Colorado State University researchers continue to predict a well below-average hurricane season for the Atlantic basin in 2015, citing the development of a strong El Niño event as well as continued unfavorable hurricane formation conditions in the tropical Atlantic.
The CSU Tropical Meteorology Project team is calling for eight named storms during the Atlantic hurricane season, which officially runs from June 1 to Nov. 30. The eight named storms that are predicted include Ana, Bill and Claudette, which have already formed. Of those eight named storms, researchers expect two to become hurricanes and one to reach major hurricane strength (Saffir/Simpson category 3-4-5) with sustained winds of 111 miles per hour or greater.
The team bases its forecasts on over 60 years of historical data that include Atlantic sea surface temperatures, sea level pressures, vertical wind shear (the change in wind direction and speed with height in the atmosphere), El Niño (warming of waters in the central and eastern tropical Pacific), and other factors.
Other quiet years
So far, the 2015 season is exhibiting characteristics similar to the 1965, 1972, 1982, 1987 and 1997 hurricane seasons, all of which had below-normal activity, said Phil Klotzbach, lead author of the report.
“The tropical Atlantic continues to exhibit conditions that are less conducive for tropical cyclone formation, and a strong El Niño event has already developed,” Klotzbach said. “Historical data indicate fewer storms form in these conditions.” Caribbean vertical shear is at record high levels through the end of July (based on a dataset that starts in 1979).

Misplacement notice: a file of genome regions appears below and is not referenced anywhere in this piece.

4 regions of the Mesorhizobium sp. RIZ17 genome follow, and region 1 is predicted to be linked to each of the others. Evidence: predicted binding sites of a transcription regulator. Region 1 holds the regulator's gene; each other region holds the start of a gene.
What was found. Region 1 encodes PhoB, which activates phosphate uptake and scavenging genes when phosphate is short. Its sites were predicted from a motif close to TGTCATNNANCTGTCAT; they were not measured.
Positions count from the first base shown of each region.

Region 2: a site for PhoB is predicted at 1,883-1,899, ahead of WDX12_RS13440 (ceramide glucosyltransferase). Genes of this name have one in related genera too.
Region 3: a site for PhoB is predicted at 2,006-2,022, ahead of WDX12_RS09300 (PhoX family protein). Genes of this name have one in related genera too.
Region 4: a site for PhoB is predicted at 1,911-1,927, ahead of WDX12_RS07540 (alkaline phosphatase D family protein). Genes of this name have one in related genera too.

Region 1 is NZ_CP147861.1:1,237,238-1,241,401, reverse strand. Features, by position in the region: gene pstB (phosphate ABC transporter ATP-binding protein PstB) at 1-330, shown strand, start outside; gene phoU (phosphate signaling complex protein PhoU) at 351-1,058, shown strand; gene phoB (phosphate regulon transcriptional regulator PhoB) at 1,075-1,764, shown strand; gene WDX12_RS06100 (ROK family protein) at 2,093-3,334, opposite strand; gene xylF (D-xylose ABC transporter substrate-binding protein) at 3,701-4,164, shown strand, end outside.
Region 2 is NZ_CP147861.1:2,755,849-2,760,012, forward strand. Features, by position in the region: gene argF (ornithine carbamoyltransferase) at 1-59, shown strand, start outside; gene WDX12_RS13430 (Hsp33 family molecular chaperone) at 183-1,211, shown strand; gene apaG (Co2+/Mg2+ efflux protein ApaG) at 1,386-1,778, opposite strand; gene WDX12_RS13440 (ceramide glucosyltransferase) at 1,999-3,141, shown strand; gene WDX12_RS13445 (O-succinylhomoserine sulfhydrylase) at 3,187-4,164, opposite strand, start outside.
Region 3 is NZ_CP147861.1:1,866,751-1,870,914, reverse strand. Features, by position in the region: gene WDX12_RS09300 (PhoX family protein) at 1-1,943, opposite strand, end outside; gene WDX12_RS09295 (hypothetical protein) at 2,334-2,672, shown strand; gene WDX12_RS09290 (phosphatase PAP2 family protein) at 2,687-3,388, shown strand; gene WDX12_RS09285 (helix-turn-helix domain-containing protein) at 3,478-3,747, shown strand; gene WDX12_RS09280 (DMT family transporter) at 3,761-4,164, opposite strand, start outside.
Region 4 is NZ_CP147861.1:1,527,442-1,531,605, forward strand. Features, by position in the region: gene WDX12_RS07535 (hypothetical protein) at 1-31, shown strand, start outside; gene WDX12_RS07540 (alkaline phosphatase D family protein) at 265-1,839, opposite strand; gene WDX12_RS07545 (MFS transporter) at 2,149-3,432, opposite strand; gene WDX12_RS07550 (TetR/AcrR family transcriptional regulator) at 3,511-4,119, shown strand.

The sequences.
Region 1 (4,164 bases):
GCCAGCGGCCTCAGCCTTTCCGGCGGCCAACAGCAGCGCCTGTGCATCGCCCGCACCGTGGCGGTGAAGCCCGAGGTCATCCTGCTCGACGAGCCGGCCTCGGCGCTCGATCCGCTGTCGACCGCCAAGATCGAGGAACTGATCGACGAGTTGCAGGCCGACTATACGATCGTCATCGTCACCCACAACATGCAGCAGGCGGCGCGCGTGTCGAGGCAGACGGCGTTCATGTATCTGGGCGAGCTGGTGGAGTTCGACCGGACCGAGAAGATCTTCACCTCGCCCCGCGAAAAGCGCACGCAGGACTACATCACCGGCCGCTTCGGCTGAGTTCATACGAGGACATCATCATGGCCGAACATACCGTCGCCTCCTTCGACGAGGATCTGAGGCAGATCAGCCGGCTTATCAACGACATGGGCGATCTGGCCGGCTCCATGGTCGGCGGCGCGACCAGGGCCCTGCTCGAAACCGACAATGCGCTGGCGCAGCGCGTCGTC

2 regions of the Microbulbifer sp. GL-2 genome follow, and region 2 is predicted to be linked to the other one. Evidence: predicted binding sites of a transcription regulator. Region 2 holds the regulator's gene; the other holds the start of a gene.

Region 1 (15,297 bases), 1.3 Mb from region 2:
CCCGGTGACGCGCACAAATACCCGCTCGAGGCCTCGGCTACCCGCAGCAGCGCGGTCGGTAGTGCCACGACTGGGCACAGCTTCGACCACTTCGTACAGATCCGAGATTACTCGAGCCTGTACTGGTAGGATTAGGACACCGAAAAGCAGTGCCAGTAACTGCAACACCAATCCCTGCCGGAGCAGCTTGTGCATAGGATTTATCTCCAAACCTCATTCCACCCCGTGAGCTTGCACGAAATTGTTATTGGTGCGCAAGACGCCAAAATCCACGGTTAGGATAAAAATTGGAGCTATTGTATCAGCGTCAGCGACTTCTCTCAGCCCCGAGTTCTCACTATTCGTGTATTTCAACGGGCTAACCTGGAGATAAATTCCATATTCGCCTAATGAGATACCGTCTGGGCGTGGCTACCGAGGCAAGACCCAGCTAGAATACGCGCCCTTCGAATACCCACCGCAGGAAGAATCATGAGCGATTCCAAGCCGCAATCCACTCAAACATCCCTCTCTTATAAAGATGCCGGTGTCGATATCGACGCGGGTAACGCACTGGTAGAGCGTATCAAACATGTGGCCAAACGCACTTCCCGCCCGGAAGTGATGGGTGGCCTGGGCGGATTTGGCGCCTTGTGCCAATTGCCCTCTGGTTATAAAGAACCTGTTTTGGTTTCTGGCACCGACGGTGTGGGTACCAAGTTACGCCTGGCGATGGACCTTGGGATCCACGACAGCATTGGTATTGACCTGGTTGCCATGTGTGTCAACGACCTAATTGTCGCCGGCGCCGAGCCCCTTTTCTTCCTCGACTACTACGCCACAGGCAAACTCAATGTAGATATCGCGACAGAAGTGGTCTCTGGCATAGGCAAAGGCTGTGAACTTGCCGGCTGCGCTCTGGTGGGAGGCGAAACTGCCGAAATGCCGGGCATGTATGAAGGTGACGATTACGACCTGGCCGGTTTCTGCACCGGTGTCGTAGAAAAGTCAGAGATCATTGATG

The team predicts that 2015 tropical cyclone activity will be about 40 percent of the average season. By comparison, 2014’s tropical cyclone activity was about 75 percent of the average season.
The CSU team will issue two-week forecasts beginning Aug. 4 and continuing every other Tuesday through the remainder of the peak of the Atlantic hurricane season.
This is the 32nd year that CSU researchers have issued the Atlantic basin season hurricane forecast. William Gray launched the report in 1984. The CSU forecast is intended to provide a best estimate of activity to be experienced during the upcoming season, not an exact measure.
Probability of landfall
Klotzbach cautioned coastal residents to take the proper precautions, regardless of the below-average basin-wide forecast. Inactive Atlantic hurricane seasons can still have major US hurricane damage, with three relatively recent notable examples being 1965 (Hurricane Betsy), 1983 (Hurricane Alicia) and 1992 (Hurricane Andrew).
“It takes only one landfall event near you to make this an active season,” he said.
The report also includes the post-31 July probability of major hurricanes making landfall on U.S. soil:
- 23 percent for the entire U.S. coastline (full-season average for the last century is 52 percent)
- 12 percent for the U.S. East Coast including the Florida peninsula (full-season average for the last century is 31 percent)
- 12 percent for the Gulf Coast from the Florida panhandle westward to Brownsville (full-season average for the last century is 30 percent)
- 12 percent for the Caribbean (full-season average for the last century is 42 percent)
The forecast team also tracks the likelihood of tropical storm-force, hurricane-force and major hurricane-force winds occurring at specific locations along the coastal United States, the Caribbean and Central America through its Landfall Probability website.
The site provides information for all coastal states as well as 11 regions and 205 individual counties along the U.S. coastline from Brownsville, Texas, to Eastport, Maine. Landfall probabilities for regions and counties are adjusted based on the current climate and its projected effects on the upcoming hurricane season.
Klotzbach and Gray update the site regularly with assistance from the GeoGraphics Laboratory at Bridgewater State University in Massachusetts. Funding for this year’s report has been provided by Interstate Restoration, Ironshore Insurance, Macquarie Group and a grant from the G. Unger Vetlesen Foundation.
The full report is available at the Tropical Meteorology Project website.